The Law Society of Saskatchewan would like to thank the Canadian Bar Association for their part in hosting such a unique and important seminar. We would also like to thank our guest speakers for sharing their experiences, knowledge and guidance on such a personal (and often-times quite sensitive) topic. Your insights and guidance are invaluable. To our participants, thank you for bringing light to the challenges that surround diversity and for playing their role in becoming a profession that’s more inclusive, empowered and authentic.
The Law Society is a proud supporter of Access to Justice Week. Please visit with our knowledgeable Reference Librarians, Ken Fox and Alan Kilpatrick, tomorrow evening at the Free Legal Resources Fair being held at Saskatoon Public Library.
Saskatoon Public Library’s mission includes providing free and open access to resources as well as providing community spaces where people and ideas meet. Through the Legal Resource Fair, they are able to help meet the legal needs of Saskatoon citizens with the tradeshow of service providers, a free workshop on the role libraries can play in helping people access legal information, a walk-in family law information clinic, and a walk-in wills & estates information clinic.
One of the main attractions of the Free Legal Resource Fair is the tradeshow which gives members of the public in Saskatchewan an opportunity to connect and receive information from legal non-profit, government departments, and community organizations. The tradeshow is designed to allow a come-and-go style interaction.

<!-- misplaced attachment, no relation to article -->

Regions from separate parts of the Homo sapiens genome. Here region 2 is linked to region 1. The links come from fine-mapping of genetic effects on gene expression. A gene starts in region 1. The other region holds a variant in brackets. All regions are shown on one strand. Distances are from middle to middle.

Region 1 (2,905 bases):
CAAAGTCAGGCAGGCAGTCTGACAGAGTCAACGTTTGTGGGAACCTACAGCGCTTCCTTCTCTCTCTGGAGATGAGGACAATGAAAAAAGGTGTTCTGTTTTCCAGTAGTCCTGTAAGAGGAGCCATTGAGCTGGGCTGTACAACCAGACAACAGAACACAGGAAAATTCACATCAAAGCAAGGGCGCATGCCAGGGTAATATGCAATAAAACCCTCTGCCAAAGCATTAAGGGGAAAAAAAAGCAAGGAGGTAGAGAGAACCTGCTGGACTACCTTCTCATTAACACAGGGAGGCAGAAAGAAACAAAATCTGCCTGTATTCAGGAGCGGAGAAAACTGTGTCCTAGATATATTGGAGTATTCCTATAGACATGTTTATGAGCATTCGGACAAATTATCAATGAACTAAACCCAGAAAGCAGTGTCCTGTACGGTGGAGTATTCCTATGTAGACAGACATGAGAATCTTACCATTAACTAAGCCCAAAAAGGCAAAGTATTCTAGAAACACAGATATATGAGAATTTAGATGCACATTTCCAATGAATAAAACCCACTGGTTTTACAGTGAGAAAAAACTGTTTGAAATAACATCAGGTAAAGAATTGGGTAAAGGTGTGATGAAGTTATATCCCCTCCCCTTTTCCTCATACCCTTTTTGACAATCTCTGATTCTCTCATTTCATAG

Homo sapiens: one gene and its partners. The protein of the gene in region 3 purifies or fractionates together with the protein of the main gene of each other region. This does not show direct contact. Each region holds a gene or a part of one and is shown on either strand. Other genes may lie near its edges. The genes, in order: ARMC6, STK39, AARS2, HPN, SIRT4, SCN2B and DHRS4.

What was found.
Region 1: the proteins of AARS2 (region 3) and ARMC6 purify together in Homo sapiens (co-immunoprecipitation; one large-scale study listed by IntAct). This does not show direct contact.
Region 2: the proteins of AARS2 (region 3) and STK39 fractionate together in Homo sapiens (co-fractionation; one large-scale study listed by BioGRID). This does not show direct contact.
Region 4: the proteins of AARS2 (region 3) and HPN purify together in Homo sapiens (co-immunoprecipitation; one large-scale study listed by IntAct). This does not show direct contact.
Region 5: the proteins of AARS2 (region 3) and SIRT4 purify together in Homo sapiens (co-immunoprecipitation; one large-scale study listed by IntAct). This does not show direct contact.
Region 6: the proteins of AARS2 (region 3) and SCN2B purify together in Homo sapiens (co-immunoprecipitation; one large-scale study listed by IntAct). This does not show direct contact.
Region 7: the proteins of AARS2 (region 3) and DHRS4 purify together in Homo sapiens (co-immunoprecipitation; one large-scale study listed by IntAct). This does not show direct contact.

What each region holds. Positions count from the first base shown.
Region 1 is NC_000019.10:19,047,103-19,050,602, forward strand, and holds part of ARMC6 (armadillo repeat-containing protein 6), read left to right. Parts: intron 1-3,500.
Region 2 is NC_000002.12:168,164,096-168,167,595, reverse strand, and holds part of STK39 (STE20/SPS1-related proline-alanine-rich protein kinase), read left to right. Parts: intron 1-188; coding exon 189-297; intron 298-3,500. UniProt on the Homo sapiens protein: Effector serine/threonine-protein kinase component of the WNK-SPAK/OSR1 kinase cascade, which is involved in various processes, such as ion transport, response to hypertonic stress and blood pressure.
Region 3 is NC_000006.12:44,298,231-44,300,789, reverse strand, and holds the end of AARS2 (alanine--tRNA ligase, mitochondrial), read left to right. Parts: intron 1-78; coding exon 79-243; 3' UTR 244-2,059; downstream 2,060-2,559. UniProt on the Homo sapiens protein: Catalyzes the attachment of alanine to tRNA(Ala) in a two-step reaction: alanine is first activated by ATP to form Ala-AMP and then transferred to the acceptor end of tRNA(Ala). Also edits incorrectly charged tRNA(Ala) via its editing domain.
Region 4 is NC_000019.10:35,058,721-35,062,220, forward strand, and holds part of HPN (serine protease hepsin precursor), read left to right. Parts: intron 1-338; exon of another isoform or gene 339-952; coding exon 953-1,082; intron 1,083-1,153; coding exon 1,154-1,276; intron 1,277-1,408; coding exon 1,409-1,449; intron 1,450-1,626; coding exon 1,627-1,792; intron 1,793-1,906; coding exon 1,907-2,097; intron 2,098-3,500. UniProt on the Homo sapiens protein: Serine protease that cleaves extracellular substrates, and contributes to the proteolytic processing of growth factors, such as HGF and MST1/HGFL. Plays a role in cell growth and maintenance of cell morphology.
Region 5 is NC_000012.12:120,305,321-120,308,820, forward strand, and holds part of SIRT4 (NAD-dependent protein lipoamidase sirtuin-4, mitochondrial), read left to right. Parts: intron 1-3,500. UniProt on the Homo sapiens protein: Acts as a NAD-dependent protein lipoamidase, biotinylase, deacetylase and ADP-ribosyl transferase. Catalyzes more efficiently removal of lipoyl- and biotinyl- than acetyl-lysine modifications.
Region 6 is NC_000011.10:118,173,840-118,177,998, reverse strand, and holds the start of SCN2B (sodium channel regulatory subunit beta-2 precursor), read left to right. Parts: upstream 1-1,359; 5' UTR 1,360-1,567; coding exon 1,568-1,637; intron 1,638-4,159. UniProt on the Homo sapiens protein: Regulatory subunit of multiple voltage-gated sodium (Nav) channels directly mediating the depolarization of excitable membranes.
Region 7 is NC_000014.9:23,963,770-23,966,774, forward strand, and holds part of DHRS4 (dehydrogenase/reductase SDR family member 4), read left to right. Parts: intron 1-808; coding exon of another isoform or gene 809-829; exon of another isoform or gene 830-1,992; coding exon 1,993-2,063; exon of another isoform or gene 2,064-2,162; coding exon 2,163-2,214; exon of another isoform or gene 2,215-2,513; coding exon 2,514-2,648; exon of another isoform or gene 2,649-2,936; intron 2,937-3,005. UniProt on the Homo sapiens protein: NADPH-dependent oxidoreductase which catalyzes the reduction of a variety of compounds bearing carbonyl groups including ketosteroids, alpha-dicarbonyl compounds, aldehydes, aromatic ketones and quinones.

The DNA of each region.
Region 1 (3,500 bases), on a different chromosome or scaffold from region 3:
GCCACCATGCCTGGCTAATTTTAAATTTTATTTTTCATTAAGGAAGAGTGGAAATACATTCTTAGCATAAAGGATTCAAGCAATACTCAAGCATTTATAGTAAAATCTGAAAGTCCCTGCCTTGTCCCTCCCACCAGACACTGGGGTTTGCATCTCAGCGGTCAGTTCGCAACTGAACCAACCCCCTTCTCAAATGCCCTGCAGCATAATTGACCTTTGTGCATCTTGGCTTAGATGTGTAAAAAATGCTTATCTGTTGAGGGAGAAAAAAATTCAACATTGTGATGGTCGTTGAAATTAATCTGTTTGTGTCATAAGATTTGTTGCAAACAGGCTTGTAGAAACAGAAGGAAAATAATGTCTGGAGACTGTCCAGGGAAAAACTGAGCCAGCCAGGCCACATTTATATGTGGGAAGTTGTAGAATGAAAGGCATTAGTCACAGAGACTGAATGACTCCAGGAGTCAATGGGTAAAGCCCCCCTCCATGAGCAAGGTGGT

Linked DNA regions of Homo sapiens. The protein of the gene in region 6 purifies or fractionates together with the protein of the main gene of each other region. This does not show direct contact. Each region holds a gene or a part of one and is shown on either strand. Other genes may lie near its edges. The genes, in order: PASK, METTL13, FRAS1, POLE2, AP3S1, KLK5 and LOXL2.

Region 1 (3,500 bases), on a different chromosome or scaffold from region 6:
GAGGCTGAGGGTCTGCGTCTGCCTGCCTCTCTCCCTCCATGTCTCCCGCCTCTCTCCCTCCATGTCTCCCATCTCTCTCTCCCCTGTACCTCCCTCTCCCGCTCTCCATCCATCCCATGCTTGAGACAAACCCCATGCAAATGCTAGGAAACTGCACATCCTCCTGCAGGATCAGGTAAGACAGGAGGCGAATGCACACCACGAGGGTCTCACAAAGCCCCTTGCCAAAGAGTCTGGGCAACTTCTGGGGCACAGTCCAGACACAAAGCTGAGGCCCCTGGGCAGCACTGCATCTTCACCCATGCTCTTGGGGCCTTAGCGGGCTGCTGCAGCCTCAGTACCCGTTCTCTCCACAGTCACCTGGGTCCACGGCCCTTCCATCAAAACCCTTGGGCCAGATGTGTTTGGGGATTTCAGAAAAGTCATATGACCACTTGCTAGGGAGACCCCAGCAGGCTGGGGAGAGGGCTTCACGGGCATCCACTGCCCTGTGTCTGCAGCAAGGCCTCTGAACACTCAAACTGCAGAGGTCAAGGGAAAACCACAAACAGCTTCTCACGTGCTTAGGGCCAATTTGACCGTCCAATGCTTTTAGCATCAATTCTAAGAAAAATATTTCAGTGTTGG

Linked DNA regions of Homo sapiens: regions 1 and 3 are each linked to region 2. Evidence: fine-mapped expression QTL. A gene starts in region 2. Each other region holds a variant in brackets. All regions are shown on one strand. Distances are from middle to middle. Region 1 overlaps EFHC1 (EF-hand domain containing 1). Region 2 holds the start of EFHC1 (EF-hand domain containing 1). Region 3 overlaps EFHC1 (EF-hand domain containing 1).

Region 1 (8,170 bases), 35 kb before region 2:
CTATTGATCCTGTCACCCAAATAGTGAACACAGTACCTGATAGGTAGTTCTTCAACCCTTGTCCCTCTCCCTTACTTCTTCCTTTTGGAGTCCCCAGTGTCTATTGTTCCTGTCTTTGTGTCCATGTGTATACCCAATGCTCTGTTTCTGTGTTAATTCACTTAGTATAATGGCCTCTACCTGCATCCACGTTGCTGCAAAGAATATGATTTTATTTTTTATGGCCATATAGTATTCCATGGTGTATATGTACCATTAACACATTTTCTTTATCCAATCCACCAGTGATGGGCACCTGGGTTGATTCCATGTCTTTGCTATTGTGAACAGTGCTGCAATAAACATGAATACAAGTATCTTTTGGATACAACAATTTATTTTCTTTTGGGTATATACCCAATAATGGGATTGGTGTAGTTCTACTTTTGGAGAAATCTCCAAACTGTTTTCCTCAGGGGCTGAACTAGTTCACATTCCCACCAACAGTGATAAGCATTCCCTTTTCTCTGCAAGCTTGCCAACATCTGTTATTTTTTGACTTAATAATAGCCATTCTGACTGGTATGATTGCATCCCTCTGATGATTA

- Time: 4:00-8:00pm
- Location: Frances Morrison Central Library – Main Level, Saskatoon, Saskatchewan
- Target Audience: Members of the public and public library staff
- Contributors: Various justice stakeholders and Frances Morrison Central Library
Other activities include:
- Walk-In Family Law Information Clinic
- Walk-In Wills & Estates Information Clinic
- Numerous Legal Information Presentations
Please stay tuned to Legal Sourcery for more information about Access to Justice Week and visit the CREATE Justice website for more information.
Saskatchewan Access to Justice Week 2018
Pro Bono Students Canada Volunteer Appreciation Event
By Geneva Houlden and Coleman Owen; Pro Bono Students Canada SK Coordinators
During the lunch hour on Monday, Pro Bono Students Canada treated students at the College of Law to candy and coffee (nothing gathers students together quite like some free snacks). One goal of the event was to extend appreciation to the students who have worked so hard this year with different organizations in Saskatchewan. Volunteers with PBSC help to increase access to justice and will ideally develop a desire to continue with pro bono work throughout their careers. This event is but a small token of appreciating for their contribution.
The other goal of the event was to help initiate the access to justice conversation on campus. When students engage topics like they did, the campus community becomes a livelier and more vibrant place. To help make that happen, Cheryl, a Student Manager at CLASSIC, was present to inform students about the work that CLASSIC does – particularly with its Decolonization Project. Students were asked to think about the meaning they see in the words Decolonization, Reconciliation, and Indigenization.
This week is a time to spread the word about what access to justice means, but more importantly it is a time to engage with students and the public on why these ideas are important. Following law school, many students will not be exposed to access to justice issues unless they actively seek them out. PBSC wants to make sure that students will come to see pro bono work as an integral part of their careers and come to appreciate access to justice as a crucial goal within the justice system.
By Kylee Wilyman, Race Coordinator, Second Year Student, College of Law